Her sense of mission was guided by the Mystical Body of Christ: we are many parts yet one body, and if one part suffers, all the parts suffer with it (1 Corinthians 12:20,26). Sister felt that intensely. She told us, “When you see someone who is suffering, you realize that God is in that person. And He is suffering in that person. And if there’s anything I can do to help, to improve that situation, to let someone know his own value, I will do it.”
We carry on the work she started and make it our own in the here and now. In one of the last staff meetings she attended, Sister gave us these words of encouragement, as recorded in the minutes: “Don’t give in, and don’t give up. It is such a privilege to work for God. Don’t cut God short, be happy He picked you. God picks those who are lowly, He wants to defeat His enemies that way.”
Sr. Mary Elizabeth knew that our work with the poor would be impossible without the support of countless individuals who want to share what they have with the less fortunate. Thank you for being a part of our ministry. You are the agents of Divine Providence for the Joseph House. Together we show solidarity with the weak and the poor, give hope and dignity to the destitute, and extend a hand to people in need.
Chantell, 48, has two children and lives on a monthly disability check. After falling behind in paying her electric bill, the power was turned off in her home and she was removed from the utility’s budget plan. That was more than 60 days ago. To get the power back on Chantell needs to pay the entire balance due, a large amount. She has been slowly raising the money but ran out of options as she approached her goal. She came to the Joseph House for help and we sent $200 to the electric company.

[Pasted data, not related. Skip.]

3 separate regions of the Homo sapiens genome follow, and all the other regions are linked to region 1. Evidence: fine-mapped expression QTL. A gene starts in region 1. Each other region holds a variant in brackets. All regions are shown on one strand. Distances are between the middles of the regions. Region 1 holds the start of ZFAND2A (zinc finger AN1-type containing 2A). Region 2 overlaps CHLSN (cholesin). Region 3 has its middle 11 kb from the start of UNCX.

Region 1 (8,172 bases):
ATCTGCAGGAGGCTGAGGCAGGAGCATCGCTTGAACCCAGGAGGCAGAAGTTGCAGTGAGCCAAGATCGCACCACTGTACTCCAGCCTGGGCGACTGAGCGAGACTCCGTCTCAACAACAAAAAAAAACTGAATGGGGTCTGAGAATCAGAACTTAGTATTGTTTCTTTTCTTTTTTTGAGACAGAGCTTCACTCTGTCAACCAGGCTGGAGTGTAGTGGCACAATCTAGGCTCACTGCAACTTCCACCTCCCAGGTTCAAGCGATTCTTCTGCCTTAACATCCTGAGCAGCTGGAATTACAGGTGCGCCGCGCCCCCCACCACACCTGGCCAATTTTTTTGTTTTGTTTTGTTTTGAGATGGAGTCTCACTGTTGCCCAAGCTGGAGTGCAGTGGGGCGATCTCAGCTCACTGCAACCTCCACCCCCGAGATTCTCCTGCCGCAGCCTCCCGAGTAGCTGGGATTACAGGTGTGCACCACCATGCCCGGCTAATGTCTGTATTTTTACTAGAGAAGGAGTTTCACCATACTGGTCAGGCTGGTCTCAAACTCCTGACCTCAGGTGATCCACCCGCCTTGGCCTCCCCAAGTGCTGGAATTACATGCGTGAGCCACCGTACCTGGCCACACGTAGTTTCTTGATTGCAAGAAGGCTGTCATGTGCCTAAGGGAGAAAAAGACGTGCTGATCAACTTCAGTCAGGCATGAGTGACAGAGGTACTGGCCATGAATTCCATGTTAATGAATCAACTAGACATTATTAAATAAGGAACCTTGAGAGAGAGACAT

Cynthia, 72, also needed help with her electric bill, but it was the last thing on her mind. She is being treated for cancer of the jaw and throat. She was in the hospital recently for surgery and her daughter Marian came to see us on her behalf. Marian lost her job and is not able to help her mother as she normally does. We sent $200 to the electric company to help stop the impending cut-off in Cynthia’s home.
Leona, 51, needed help buying prescriptions, but she also needed to talk and have someone listen. After many surgeries for a brain disorder, her husband is now legally blind. Leona has become his “eyes” for him, and although they both keep a positive attitude, coping with this loss has been difficult. It’s hard to be brave and strong 24 hours a day. The Joseph House paid the pharmacy bill of $132. We also found out that Blind Industries has been a terrific resource for Leona’s husband.
Madeleine, 44, has been out of work for two months after falling and injuring herself. She has one daughter and has been living on the $310 monthly child support. Madeleine is rapidly falling behind in all of her bills. She came to the Joseph House because the water in her home was scheduled to be turned off. We paid the $202 bill. Madeleine works as a nursing assistant, and she said her doctor will soon give her clearance to return to her job.
Anna, 63, was finally approved for subsidized housing. She is disabled and was not keeping up with her basic expenses. In order to move into her subsidized apartment, however, Anna needed to pay a deposit, which was impossible given her budget. Fortunately, the Joseph House was able to make the $300 payment to the Housing Authority.
There are moments of joy and relief every day at the Crisis Center. Thank you for making them happen. You are a blessing to us and to the poor.
Do you have a copy of the book about Sr. Mary Elizabeth? Entitled Sister Mary Elizabeth Gintling: A Life For God, it can be ordered through our website (Book on our Founder) or from your favorite bookseller.